# Elixir: Rational Numbers import conflict

``````Compiling 1 file (.ex)
error: imported Kernel.abs/1 conflicts with local function
│
60 │   def abs(a) do
│       ^
│
└─ lib/rational_numbers.ex:60:7: RationalNumbers (module)

== Compilation error in file lib/rational_numbers.ex ==
** (CompileError) lib/rational_numbers.ex: cannot compile module RationalNumbers (errors have been logged)
``````

Can’t compile my code because of a naming conflict with the imported ‘abs’ function from the Kernel module.

Are you importing Kernel?

If you don’t import it, you can still call it with its qualified name: `Kernel.abs(value)`

The exercise is to implement various functions for use with rational numbers. One of the functions is named ‘abs’ and should return the absolute value of a rational number.

I’m not trying to use the Kernel.abs function. When the code is interpreted it gets to the ‘abs’ function definition that is supposed to be implemented as a part of the solution to the exercise and it raises the error for the conflict.

I am not importing Kernel, so I have to assume that it gets imported behind the scenes when the tests are ran for this exercise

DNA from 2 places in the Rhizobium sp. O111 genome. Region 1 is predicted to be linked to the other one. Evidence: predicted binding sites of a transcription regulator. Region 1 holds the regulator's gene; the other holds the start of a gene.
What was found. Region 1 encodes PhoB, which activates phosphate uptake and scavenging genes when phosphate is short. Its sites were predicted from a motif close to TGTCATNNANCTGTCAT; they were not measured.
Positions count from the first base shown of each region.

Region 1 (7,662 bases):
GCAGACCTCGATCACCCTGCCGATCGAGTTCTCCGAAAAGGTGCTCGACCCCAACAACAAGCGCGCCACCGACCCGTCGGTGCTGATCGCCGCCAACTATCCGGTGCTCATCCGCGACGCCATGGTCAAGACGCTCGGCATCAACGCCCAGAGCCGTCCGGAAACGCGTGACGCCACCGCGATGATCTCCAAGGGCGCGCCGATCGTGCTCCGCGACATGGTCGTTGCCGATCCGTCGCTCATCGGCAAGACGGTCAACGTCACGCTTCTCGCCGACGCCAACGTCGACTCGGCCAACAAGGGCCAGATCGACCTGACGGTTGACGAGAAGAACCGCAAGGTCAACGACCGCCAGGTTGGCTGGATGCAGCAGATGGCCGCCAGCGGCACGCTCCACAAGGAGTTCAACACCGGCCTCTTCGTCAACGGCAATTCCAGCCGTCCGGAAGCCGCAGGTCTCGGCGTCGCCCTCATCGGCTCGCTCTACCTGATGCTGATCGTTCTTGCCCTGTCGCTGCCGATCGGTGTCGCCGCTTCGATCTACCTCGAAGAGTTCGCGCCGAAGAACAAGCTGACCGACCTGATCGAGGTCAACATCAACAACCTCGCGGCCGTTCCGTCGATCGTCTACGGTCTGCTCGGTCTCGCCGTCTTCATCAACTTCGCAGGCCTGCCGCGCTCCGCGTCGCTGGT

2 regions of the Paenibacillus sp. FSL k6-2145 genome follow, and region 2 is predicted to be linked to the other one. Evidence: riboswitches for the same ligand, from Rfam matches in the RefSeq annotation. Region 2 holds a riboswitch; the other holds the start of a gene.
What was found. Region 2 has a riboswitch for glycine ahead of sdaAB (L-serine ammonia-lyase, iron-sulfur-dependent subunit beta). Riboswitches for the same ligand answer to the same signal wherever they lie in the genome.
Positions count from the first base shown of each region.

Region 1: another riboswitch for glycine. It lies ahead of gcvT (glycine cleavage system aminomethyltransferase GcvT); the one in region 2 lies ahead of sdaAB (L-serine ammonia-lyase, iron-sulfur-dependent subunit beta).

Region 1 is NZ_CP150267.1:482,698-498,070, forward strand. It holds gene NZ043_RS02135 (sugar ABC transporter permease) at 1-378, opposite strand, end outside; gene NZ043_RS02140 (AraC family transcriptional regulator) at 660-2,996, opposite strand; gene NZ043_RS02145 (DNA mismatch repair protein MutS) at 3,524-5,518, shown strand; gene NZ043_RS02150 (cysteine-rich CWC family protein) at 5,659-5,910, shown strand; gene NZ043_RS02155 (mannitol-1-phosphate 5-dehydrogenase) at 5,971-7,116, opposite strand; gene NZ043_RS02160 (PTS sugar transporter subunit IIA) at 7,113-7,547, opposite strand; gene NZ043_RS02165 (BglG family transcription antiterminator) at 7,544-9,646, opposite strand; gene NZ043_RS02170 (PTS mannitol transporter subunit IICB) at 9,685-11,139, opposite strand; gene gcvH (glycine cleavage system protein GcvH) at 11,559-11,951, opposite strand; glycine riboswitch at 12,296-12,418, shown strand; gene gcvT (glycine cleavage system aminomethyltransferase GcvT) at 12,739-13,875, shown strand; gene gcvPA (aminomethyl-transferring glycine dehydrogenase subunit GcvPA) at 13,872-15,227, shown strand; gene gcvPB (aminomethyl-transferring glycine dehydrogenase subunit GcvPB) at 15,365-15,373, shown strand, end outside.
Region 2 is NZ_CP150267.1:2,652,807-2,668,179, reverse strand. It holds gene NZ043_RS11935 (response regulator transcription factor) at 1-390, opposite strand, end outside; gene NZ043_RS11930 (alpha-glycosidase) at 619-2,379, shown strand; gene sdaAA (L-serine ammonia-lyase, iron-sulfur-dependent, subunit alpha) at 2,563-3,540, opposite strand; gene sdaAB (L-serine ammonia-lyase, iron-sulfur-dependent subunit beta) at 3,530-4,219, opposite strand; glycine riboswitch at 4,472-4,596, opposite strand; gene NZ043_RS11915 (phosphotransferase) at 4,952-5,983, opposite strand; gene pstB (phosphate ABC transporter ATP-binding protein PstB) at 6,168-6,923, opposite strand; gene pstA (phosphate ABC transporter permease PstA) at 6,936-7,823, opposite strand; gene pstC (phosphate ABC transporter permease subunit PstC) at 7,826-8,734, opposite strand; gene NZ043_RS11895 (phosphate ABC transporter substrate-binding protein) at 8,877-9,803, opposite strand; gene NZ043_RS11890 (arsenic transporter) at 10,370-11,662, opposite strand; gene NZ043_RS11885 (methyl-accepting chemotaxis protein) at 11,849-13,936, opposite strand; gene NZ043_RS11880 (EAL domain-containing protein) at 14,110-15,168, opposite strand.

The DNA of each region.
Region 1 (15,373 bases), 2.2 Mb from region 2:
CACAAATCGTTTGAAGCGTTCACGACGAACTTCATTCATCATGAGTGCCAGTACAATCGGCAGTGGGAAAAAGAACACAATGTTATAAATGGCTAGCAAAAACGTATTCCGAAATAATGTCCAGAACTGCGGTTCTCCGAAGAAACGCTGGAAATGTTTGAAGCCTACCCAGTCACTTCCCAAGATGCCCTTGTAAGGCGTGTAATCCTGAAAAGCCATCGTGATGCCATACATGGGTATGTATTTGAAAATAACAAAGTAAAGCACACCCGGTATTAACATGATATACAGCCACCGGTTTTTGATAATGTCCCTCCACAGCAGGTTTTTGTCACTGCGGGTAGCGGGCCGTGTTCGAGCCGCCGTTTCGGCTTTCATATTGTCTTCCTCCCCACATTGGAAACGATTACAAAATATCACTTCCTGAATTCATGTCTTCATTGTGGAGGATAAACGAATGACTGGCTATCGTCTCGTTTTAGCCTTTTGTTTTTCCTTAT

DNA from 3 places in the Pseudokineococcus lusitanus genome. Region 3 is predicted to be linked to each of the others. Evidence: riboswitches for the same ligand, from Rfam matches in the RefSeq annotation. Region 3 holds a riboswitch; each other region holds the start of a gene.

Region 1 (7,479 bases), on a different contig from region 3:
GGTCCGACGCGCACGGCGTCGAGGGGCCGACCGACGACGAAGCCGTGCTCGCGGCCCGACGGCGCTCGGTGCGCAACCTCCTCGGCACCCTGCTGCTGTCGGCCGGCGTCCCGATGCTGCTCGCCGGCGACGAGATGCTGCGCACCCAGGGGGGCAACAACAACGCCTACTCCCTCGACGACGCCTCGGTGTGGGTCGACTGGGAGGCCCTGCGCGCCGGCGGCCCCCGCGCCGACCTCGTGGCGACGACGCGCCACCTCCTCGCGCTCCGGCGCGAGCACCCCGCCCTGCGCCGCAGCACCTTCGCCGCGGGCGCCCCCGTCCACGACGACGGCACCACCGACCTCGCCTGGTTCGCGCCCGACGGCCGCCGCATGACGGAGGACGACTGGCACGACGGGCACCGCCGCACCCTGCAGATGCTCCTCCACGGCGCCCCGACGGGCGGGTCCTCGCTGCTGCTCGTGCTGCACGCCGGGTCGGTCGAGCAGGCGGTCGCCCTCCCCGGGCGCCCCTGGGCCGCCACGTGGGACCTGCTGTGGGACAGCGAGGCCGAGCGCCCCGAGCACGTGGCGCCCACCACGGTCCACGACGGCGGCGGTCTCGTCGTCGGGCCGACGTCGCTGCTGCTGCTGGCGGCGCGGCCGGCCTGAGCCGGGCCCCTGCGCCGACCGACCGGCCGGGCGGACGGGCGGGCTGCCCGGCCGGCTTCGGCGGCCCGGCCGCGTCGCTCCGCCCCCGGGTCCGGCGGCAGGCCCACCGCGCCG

Can we see your full code please? Published solutions as recently as 19 hours ago are passing so we’d need more information to debug.

``````defmodule RationalNumbers do
@type rational :: {integer, integer}

@doc """
Add two rational numbers
"""
@spec add(a :: rational, b :: rational) :: rational
def add(a, b) do
{a_num, a_den} = a
{b_num, b_den} = b

x = a_num * b_den + b_num * a_den
y = a_den * b_den
reduce({x, y})
end

@doc """
Subtract two rational numbers
"""
@spec subtract(a :: rational, b :: rational) :: rational
def subtract(a, b) do
{a_num, a_den} = a
{b_num, b_den} = b

x = a_num * b_den - b_num * a_den
y = a_den * b_den
reduce({x, y})
end

@doc """
Multiply two rational numbers
"""
@spec multiply(a :: rational, b :: rational) :: rational
def multiply(a, b) do
{a_num, a_den} = a
{b_num, b_den} = b

x = (a_num * a_den)
y = (b_num * b_den)
reduce({x, y})
end

@doc """
Divide two rational numbers
"""
@spec divide_by(num :: rational, den :: rational) :: rational
def divide_by(num, den) do
{num_a, num_b} = num
{den_a, den_b} = den

x = num_a * den_b
y = num_b * den_a
reduce({x, y})
end

@doc """
Absolute value of a rational number
"""
@spec abs(a :: rational) :: rational
def abs(a) do
IO.puts(a)
end

@doc """
Exponentiation of a rational number by an integer
"""
@spec pow_rational(a :: rational, n :: integer) :: rational
def pow_rational(a, n) do
{a, n}
end

@doc """
Exponentiation of a real number by a rational number
"""
@spec pow_real(x :: integer, n :: rational) :: float
def pow_real(x, n) do
{x, n}
end

@doc """
Reduce a rational number to its lowest terms
"""
@spec reduce(a :: rational) :: rational
def reduce(a) do
{a1, a2} = a
gcd = Integer.gcd(abs(a1), abs(a2))
{div(a1, gcd), div(a2, gcd)}
end
end
``````

The issue is probably here:

Those `abs` calls should be prefixed with your module name so the compiler understands which `abs` is being used.

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Ah yeah that makes sense. Totally forgot I was using those there.
Thanks.

1 Like